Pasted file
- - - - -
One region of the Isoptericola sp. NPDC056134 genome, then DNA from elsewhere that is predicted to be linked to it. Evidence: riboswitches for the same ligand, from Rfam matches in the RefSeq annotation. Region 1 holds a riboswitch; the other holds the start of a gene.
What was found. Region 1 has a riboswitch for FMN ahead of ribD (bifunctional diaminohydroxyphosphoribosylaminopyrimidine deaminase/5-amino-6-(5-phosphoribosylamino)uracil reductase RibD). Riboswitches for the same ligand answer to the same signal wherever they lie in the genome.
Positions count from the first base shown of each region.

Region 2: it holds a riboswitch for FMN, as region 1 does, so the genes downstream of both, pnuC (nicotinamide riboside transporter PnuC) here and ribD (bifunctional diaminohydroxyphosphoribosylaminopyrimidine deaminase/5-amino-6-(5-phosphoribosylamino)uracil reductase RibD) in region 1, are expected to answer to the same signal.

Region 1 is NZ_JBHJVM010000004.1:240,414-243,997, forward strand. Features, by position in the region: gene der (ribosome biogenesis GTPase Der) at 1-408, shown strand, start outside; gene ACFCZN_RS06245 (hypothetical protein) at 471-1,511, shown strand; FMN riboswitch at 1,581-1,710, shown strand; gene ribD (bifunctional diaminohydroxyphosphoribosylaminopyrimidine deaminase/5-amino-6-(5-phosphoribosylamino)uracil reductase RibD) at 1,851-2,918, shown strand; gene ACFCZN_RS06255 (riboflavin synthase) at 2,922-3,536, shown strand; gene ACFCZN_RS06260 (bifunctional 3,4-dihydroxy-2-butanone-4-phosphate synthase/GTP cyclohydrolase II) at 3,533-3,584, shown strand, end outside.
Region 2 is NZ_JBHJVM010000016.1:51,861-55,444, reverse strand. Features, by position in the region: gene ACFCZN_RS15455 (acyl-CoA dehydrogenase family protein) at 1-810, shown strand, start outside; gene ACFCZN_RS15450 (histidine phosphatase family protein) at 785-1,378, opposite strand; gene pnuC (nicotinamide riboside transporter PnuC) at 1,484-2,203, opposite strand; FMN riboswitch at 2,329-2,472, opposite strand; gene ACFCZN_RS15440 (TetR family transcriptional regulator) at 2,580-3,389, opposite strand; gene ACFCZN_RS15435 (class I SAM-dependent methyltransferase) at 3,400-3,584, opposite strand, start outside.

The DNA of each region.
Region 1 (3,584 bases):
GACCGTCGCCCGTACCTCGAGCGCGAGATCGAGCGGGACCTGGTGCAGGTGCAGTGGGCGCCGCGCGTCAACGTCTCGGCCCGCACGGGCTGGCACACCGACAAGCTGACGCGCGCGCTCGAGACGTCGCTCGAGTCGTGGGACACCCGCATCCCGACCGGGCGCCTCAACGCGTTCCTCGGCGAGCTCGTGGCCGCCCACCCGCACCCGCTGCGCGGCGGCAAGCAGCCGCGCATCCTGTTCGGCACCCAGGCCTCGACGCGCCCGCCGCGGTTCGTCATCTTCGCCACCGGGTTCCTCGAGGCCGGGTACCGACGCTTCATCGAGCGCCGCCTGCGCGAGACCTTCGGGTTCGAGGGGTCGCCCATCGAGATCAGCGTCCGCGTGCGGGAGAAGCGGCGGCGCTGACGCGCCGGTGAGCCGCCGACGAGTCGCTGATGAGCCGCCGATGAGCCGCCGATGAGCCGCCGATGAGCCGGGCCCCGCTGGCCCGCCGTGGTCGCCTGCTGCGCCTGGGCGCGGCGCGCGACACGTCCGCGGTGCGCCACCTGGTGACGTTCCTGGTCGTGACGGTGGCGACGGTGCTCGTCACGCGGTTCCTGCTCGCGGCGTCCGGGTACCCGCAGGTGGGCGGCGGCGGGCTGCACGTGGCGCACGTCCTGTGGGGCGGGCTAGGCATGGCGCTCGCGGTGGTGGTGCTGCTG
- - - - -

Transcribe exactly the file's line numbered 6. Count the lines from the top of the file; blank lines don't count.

Region 2 is NZ_JBHJVM010000016.1:51,861-55,444, reverse strand. Features, by position in the region: gene ACFCZN_RS15455 (acyl-CoA dehydrogenase family protein) at 1-810, shown strand, start outside; gene ACFCZN_RS15450 (histidine phosphatase family protein) at 785-1,378, opposite strand; gene pnuC (nicotinamide riboside transporter PnuC) at 1,484-2,203, opposite strand; FMN riboswitch at 2,329-2,472, opposite strand; gene ACFCZN_RS15440 (TetR family transcriptional regulator) at 2,580-3,389, opposite strand; gene ACFCZN_RS15435 (class I SAM-dependent methyltransferase) at 3,400-3,584, opposite strand, start outside.